Some of the leading local listed companies collectively have a staggering Rs. 168 billion in their kitty in terms of revenue reserves/retained earnings, which is above the estimated US$ 1 billion target of Foreign Direct Investment (FDI) earmarked by the country.
The combined figure of Rs. 168.2 billion for financial years ended 31 December 2010 and 31 March 2011 is up by 30% or Rs. 38.7 billion in comparison to a year earlier. The Daily FT in its sample excluded multinational companies as well as financial institutions.
Analysts said that the ballooning reserves reservoir shows the underlining resource muscle for listed entities to undertake fresh investments where appropriate or when opportunities are available. However, others noted that some of the earnings had been parked at short-term investments. Retained earnings balance of some companies is likely to have reduced following declaration of dividends where applicable.
“The local firms have the financial capacity to invest either in diversification, expansion or new acquisitions provided there are new opportunities,” analysts noted. “The collective financial muscle is quite substantial and reflects the potential,” they added.
Ironically the Rs. 168.2 billion is equivalent to US$ 1.5 billion, which is higher than the envisaged inflow of FDIs for 2011.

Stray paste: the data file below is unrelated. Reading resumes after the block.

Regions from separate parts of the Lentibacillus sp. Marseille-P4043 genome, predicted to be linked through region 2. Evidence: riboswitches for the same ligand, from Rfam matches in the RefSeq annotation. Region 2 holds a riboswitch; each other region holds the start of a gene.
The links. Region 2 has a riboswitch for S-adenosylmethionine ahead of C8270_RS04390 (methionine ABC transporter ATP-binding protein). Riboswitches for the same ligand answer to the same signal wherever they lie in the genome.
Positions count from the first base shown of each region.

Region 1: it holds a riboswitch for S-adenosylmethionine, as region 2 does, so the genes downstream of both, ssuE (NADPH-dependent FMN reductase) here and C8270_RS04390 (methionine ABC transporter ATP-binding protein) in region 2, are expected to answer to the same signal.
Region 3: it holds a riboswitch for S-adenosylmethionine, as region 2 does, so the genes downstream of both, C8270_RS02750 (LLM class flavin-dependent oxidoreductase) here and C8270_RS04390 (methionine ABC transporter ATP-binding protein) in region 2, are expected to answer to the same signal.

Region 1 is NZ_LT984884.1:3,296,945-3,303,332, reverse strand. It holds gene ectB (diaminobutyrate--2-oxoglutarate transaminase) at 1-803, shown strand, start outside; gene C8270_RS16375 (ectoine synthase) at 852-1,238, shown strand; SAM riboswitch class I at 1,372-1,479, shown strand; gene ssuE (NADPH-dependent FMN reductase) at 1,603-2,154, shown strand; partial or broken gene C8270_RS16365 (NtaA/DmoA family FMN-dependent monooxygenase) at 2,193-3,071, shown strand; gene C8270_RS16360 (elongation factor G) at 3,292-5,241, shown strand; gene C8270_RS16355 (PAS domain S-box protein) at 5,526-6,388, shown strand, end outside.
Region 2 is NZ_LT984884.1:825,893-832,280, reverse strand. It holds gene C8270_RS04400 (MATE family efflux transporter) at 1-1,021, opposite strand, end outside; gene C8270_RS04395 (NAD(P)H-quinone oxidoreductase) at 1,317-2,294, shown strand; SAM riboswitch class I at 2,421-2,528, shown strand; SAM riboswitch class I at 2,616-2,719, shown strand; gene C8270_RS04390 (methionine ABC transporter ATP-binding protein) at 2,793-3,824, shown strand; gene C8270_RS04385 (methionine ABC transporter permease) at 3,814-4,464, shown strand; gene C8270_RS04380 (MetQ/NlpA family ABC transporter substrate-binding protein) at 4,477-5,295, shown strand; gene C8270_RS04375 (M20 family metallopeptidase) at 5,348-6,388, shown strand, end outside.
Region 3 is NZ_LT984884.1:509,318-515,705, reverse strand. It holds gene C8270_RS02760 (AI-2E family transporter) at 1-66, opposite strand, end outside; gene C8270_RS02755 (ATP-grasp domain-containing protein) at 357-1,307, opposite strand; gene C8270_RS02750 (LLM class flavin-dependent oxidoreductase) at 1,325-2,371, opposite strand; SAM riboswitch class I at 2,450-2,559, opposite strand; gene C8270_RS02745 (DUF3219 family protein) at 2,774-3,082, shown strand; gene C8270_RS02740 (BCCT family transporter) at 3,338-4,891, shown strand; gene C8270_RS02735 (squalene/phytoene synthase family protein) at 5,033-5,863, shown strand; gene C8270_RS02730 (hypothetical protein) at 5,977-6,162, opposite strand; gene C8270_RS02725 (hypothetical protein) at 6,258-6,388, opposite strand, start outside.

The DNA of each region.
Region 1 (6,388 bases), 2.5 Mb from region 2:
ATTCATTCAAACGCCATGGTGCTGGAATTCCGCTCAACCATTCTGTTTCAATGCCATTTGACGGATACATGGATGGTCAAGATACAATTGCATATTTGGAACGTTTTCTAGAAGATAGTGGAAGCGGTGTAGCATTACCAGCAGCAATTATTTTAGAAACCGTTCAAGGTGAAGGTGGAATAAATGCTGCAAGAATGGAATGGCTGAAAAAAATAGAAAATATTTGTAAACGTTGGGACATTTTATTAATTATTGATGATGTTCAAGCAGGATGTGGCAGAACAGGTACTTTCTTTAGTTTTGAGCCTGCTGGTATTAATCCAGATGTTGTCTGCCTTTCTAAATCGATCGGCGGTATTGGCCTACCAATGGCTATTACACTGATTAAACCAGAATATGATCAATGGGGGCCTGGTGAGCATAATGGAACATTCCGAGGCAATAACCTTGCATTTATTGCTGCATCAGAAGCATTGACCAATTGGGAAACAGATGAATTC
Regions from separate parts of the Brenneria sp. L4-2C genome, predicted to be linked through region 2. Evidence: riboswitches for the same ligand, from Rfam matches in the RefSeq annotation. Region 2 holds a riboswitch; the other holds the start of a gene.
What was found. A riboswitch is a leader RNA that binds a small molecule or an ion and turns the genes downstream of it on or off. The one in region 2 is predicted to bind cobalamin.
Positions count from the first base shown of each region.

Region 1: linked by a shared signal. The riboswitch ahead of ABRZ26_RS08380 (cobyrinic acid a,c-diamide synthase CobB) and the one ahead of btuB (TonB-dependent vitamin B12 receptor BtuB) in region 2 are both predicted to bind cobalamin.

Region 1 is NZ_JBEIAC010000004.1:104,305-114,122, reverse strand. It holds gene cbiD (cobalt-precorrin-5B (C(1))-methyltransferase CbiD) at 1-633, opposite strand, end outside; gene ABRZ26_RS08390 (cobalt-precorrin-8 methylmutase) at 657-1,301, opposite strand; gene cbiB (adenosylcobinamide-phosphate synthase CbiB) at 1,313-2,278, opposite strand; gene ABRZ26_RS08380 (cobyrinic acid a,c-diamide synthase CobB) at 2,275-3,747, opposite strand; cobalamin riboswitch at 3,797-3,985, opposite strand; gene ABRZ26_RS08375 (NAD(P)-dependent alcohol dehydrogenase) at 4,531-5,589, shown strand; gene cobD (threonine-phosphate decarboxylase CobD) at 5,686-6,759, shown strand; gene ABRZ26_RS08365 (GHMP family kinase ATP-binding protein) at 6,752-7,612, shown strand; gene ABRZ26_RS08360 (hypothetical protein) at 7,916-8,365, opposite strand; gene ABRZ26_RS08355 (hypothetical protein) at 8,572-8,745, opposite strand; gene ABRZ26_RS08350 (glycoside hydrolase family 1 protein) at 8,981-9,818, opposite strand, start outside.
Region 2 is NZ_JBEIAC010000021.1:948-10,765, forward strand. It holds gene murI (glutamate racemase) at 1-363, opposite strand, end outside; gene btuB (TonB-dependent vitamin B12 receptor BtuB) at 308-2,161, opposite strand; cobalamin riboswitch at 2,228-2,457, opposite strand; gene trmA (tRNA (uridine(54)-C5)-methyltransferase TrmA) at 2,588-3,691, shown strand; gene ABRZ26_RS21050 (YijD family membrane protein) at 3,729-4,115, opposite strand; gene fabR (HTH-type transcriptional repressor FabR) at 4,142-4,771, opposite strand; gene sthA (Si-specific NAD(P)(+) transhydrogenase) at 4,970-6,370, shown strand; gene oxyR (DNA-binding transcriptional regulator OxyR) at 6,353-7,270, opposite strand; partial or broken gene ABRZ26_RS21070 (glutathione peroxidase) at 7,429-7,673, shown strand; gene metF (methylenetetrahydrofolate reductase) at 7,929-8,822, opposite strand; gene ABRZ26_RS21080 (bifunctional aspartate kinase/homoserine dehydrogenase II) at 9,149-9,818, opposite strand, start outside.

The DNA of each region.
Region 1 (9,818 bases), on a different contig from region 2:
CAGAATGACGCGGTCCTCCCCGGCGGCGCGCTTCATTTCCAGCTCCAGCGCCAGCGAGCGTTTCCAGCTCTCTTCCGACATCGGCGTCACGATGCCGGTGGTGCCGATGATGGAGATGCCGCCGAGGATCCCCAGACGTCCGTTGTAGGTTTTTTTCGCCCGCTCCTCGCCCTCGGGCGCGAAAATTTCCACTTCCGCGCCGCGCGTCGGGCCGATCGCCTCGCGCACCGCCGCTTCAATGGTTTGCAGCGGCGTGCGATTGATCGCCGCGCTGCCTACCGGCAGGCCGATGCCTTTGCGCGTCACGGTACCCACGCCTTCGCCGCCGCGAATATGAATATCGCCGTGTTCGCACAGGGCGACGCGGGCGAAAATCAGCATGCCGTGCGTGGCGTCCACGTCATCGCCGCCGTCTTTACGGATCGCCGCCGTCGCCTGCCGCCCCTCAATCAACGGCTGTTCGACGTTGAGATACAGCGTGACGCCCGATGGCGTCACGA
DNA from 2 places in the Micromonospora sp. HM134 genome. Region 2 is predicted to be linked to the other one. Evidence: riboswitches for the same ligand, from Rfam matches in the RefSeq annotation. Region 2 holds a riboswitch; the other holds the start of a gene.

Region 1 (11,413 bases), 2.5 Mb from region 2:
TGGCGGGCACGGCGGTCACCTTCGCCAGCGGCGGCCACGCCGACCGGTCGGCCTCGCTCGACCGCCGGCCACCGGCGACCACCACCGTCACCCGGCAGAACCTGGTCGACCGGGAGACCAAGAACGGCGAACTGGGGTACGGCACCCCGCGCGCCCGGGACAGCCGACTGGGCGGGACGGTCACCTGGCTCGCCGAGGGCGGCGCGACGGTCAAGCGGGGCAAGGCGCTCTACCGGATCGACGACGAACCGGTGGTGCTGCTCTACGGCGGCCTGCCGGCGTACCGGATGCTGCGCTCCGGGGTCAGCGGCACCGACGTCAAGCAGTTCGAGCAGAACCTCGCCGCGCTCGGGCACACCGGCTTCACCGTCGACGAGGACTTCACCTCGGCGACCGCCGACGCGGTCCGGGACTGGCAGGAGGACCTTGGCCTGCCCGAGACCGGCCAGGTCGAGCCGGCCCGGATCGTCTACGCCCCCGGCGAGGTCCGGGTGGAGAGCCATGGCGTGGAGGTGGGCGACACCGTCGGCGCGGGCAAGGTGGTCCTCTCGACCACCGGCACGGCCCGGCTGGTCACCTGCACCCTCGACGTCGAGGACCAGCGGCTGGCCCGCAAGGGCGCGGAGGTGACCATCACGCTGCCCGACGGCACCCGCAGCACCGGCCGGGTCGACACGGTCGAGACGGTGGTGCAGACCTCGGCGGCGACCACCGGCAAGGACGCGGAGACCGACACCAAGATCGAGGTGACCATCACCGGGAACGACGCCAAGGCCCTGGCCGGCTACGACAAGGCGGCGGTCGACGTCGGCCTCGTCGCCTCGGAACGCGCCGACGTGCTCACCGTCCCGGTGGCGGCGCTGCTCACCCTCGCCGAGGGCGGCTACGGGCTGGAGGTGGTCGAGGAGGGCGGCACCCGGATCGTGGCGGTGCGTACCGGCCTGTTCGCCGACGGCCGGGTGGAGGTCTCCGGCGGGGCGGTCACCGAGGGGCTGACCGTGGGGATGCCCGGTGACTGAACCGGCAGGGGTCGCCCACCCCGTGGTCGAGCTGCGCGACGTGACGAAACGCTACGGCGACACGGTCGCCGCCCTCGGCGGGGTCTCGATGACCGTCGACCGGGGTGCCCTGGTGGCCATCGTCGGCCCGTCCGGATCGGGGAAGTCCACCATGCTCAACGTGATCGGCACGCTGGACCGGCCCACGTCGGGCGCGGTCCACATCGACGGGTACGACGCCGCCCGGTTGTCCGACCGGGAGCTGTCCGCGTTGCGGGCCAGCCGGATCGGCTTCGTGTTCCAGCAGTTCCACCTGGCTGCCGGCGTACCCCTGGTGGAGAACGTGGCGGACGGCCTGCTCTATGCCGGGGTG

“If the macroeconomic as well as industry specific environment improves along with a further pick-up in confidence levels, the country could see a higher trajectory in investments by listed companies,” other analysts pointed out.
However, despite two years since the end of the war, the desired level of investments and confidence has been elusive. This could partly be due to bottlenecks and delays in implementation of planned projects, policies as well as structural reforms.
“It is important that the Government and policymakers realise the urgency in unleashing the post-war potential of the private sector with greater facilitation and reforms,” analysts added.
In fact in an interview with the Daily FT, business leader and Access Group Chairman Sumal Perera underscored the same view. “Entrepreneurship must be encouraged at all levels on a coherent and planned basis so that wealth, income, jobs or livelihoods can be generated at community level. If we do this, Sri Lanka as a country can realise its potential fully,” Sumal said. (See full interview on Page 11.)
The retained earnings have swelled thanks to unprecedented rise in profits as well as improvement in profitability in post-war Sri Lanka.
As per TKS Securities, which analysed a sample of 226 companies out of 255 listed, combined corporate earnings have soared 120% YoY to Rs. 137.7 billion in FY11 and earnings have increased 67% YoY to Rs. 37.3 billion in 4QFY11. In comparison the corporate earnings recorded an increase of two folds YoY to Rs. 22.4 billion in FY10.
Revenue reserves reservoir!
Figures in Rs. Bn. 2010/11 2009/10
1 SLT 31.4 27.9
2 Distilleries 25.5 17.3
3 JKH 25.4 18.9
4 Carson 18.8 14.1
5 Spence 8.3 7.4
6 Hayleys 7.1 6.5
7 Dockyard 7.0 5.5
8 Hemas 6.3 5.5
9 Browns 6.3 3.1
10 CIC 4.1 3.4
11 Ceylon Tea 4.0 3.2
12 CT Holdings 3.7 3.0
13 Royal Ceramics 3.5 2.6
14 Tokyo 3.3 3.5
15 Richard Pieris 3.2 2.0
16 DIMO 2.8 0.8
17 Fort Land 2.1 1.0
18. Lanka Walltile 2.1 2.0
18 Laugfs 1.8 0.8
19 Sunshine 1.5 1.0
Source: Audited and interim accounts of companies for financial years ended 31 December 2010 and 31 March 2011, where applicable.